A Marine once feared beheaded by terrorists in Iraq arrived at his brother's house Saturday after being granted military leave.

A family member moving cars in a driveway said Saturday evening that Cpl. Wassef Ali Hassoun (search) had arrived. Television footage showed Hassoun slipping into a side door at his brother's suburban house.

Hassoun was not making an appearance for reporters waiting outside the house of his brother, Mohamad Hassoun. The family member, who refused to give his name, said the family would be making no statement.

Hassoun, 24, has been under a cloud of suspicion since failing to report for duty June 20. Videotape surfaced showing him apparently kidnapped, blindfolded with a sword hanging over his head.

He later turned up at the U.S. Embassy in Beirut. It remains unclear how he traveled from Iraq to Lebanon, where he was born and still has relatives.

He has denied that he was a deserter.

Hassoun had been at Camp Lejeune, N.C., since July 20 undergoing what the military calls a "repatriation process." The Naval Criminal Investigative Service (search) has been looking into Hassoun's disappearance from his base near Fallujah, Iraq.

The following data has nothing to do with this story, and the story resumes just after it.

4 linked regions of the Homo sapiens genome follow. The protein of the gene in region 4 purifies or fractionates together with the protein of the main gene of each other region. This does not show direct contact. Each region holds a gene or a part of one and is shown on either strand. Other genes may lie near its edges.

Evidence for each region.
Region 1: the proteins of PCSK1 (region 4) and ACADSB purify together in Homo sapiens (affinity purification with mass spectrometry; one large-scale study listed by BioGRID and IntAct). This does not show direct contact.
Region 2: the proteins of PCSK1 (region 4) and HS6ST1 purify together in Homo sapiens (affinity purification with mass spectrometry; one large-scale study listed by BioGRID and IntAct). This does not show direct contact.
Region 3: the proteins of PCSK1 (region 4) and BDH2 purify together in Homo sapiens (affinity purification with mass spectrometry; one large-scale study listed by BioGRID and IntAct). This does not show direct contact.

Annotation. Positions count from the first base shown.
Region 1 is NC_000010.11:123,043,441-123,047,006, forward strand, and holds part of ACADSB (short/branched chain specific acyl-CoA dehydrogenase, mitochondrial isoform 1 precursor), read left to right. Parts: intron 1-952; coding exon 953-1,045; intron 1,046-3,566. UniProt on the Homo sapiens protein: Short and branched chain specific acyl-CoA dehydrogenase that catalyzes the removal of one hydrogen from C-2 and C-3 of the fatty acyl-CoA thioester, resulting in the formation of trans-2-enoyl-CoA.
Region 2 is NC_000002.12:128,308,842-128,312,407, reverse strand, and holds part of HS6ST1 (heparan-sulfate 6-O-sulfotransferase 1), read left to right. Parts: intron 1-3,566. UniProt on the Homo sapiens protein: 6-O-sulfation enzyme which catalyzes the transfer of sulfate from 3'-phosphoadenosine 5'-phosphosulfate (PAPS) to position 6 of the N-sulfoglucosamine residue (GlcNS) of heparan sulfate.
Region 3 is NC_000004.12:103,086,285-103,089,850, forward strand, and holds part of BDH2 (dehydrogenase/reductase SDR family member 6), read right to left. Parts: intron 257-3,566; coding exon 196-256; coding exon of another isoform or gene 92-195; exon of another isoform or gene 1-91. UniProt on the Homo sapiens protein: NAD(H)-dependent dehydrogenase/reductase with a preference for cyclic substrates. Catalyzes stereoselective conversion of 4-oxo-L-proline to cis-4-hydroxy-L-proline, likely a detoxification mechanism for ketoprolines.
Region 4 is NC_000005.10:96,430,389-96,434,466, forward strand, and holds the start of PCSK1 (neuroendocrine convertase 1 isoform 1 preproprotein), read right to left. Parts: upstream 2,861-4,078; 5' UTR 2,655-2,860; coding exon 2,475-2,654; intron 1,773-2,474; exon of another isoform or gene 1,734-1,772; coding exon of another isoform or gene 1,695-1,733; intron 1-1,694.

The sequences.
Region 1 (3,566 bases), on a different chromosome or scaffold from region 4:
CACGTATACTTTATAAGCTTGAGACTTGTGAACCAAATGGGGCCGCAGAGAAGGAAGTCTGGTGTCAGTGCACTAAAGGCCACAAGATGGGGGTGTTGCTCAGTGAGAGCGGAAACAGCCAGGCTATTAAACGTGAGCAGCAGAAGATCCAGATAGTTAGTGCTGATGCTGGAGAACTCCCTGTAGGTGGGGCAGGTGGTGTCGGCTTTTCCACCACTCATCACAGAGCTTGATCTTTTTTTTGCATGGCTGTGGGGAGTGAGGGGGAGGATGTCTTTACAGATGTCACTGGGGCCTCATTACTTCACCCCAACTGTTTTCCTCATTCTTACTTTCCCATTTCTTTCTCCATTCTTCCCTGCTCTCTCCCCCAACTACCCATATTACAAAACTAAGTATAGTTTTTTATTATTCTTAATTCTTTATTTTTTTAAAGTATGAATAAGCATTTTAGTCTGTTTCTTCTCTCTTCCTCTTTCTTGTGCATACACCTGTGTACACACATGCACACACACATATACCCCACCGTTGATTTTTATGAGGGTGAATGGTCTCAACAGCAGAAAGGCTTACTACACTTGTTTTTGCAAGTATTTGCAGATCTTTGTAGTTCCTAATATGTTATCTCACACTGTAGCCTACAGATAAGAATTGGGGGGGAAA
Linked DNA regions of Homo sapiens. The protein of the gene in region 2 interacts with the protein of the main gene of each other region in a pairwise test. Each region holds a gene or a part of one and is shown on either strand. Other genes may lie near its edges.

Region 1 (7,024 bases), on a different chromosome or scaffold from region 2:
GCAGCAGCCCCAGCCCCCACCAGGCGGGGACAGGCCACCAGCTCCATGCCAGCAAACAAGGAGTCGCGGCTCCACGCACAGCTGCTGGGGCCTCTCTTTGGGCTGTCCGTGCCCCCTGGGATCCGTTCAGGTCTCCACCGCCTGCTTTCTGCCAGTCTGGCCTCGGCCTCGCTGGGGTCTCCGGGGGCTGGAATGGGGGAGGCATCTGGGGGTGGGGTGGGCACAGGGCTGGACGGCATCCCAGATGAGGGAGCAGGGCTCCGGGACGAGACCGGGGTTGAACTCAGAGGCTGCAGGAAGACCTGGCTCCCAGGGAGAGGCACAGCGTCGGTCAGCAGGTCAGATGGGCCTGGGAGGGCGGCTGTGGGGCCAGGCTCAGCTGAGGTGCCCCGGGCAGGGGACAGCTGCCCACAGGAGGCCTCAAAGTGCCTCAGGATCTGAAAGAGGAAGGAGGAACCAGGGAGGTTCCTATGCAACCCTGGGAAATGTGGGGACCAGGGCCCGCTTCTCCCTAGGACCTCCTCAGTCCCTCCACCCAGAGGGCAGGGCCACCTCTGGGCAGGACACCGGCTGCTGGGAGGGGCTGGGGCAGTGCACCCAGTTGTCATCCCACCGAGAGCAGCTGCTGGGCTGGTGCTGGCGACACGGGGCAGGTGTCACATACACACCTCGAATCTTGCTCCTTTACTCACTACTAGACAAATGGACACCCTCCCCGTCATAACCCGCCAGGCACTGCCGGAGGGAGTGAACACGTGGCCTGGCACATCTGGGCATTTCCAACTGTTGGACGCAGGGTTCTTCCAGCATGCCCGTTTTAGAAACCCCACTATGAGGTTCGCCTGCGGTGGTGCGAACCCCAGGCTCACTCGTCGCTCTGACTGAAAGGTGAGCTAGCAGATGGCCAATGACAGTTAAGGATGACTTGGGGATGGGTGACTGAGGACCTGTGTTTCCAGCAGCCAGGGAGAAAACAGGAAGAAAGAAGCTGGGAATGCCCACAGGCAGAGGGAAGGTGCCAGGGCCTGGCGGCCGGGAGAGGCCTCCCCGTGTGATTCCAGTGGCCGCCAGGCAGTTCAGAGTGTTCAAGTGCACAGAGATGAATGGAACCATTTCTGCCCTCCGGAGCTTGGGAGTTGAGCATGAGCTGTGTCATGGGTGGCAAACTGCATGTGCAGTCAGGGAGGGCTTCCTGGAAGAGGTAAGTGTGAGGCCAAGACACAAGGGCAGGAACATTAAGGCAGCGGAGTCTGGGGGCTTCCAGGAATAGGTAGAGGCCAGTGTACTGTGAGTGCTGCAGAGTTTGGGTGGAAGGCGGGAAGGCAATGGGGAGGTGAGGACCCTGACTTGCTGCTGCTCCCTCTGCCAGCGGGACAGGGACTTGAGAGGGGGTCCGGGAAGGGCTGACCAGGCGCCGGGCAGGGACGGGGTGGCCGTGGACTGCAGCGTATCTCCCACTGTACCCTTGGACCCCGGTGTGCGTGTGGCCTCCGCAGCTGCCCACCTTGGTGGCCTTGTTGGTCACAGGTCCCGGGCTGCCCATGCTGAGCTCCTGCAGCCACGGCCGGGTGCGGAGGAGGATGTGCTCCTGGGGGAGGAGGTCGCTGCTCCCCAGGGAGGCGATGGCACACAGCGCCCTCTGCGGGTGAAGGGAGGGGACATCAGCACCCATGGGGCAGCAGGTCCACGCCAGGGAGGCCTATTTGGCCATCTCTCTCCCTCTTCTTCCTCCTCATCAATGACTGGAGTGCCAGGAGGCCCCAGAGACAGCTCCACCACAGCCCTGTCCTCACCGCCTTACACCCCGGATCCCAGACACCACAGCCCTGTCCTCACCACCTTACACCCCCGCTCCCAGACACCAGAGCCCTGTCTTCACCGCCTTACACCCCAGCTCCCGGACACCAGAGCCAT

"Cpl. Hassoun has gone on leave," 1st Lt. Clark D. Carpenter, a Camp Lejeune spokesman, said Saturday. "That's a standard part of the repatriation process."

Carpenter would not give details, but The Salt Lake Tribune reported that Hassoun had started a 30-day convalescent leave.

Hassoun will be joined in Utah by his parents and new bride, who are making arrangements to leave Tripoli, Lebanon — the Hassoun family's traditional home — sometime next week.

While in West Jordan, near Salt Lake City, Hassoun hopes to relax, eat out and catch up with relatives, said a man at Mohamad Hassoun's home who identified himself as a family member but would not give his name.

Relatives worry, however, that Hassoun's presence will signal a return of the media horde that camped outside the family home for weeks after his disappearance. The family has contacted police for protection.

For the last 11 days at Camp Lejeune, Wassef and Mohamad Hassoun and a Muslim chaplain on loan from the Navy prayed five times a day, watched action movies and made several trips off base for dinner. Marine spokesmen said Wassef Hassoun appeared more comfortable each day.